Survey: Most people do not report sexual abuse

68% of people who knew someone who had been sexually abused never reported the case to authorities; 42% occurred in workplace.

By
May 7, 2013 04:33
1 minute read.
Women work at a factory in Israel

Women work at a factory in Israel 390. (photo credit: Ariel Jerozolimski)

 
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Some 68 percent of people who knew someone who had been sexually abused never reported the case to authorities, according to a survey released this week by the Association of Rape Crisis Centers in Israel (ARCCI).

The survey, which was conducted among 400 men and women over the age of 18, also revealed that 42% of those who reported witnessing sexual abuse said it had occurred in the workplace; 19% on public transportation; 15% in leisure locations; and 7% in places of study.

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More than 83% of women and 62% of men agreed to say they believe sexual abuse includes things like close contact, photography and distribution of intimate pictures, touching the body without consent and sexual intercourse without consent.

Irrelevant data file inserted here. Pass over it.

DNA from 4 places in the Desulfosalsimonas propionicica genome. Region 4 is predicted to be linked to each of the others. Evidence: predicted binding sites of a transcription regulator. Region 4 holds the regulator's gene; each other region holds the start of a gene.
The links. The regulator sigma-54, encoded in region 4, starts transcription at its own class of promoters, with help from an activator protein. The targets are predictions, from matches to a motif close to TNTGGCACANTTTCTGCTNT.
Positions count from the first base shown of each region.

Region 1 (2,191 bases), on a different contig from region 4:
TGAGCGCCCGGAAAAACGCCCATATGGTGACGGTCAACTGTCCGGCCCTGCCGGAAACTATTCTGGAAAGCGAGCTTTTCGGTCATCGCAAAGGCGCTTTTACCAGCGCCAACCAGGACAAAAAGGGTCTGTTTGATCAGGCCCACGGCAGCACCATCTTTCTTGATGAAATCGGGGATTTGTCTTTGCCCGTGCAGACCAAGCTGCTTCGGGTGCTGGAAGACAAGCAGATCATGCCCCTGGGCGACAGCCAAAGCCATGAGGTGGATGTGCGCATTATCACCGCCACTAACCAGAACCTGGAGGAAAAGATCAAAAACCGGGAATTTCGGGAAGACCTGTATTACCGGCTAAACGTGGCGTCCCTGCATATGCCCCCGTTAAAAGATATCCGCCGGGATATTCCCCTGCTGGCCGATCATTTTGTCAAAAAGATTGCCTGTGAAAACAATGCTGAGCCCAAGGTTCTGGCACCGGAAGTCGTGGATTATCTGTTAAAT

The report also focused on reasons why sexual abuse cases remain unreported.

More than half of respondents said they did not believe reporting the case would help; 33% said they did not report a case for fear of harming themselves or their relatives; and 13% said they feared that people would not believe them.

About half of the respondents also said they had witnessed sexual harm in their immediate environment. Forty-four percent of them did not react in any way.

The data was published ahead of the ARCCI’s annual fund-raising campaign, which is being launched this month in partnership with the drugstore chain Super-Pharm.



The store will raise money for the cause through the purchase of greeting cards.

“The data indicate that the phenomenon of sexual assault is widespread,” ARCCI head Orit Sulitzeanu said in a statement.

“The data concerning the conspiracy of silence, and showing that more than half of respondents did not believe that there is reason to complain is particularly alarming,” Sulitzeanu continued. “The mobilization of Super-Pharm for the fund-raising campaign helps aid centers to continue providing support and assistance for victims of sexual assault, and helps break the silence by expanding education and information activities of the relief centers.”

Super-Pharm head Nitzan Lavi added that the company supports ARCCI out of a “sense of mission,” and seeks to “deliver a clear message, both to our clients and our employees, that we condemn sexual assault – a violation which requires support and assistance.”

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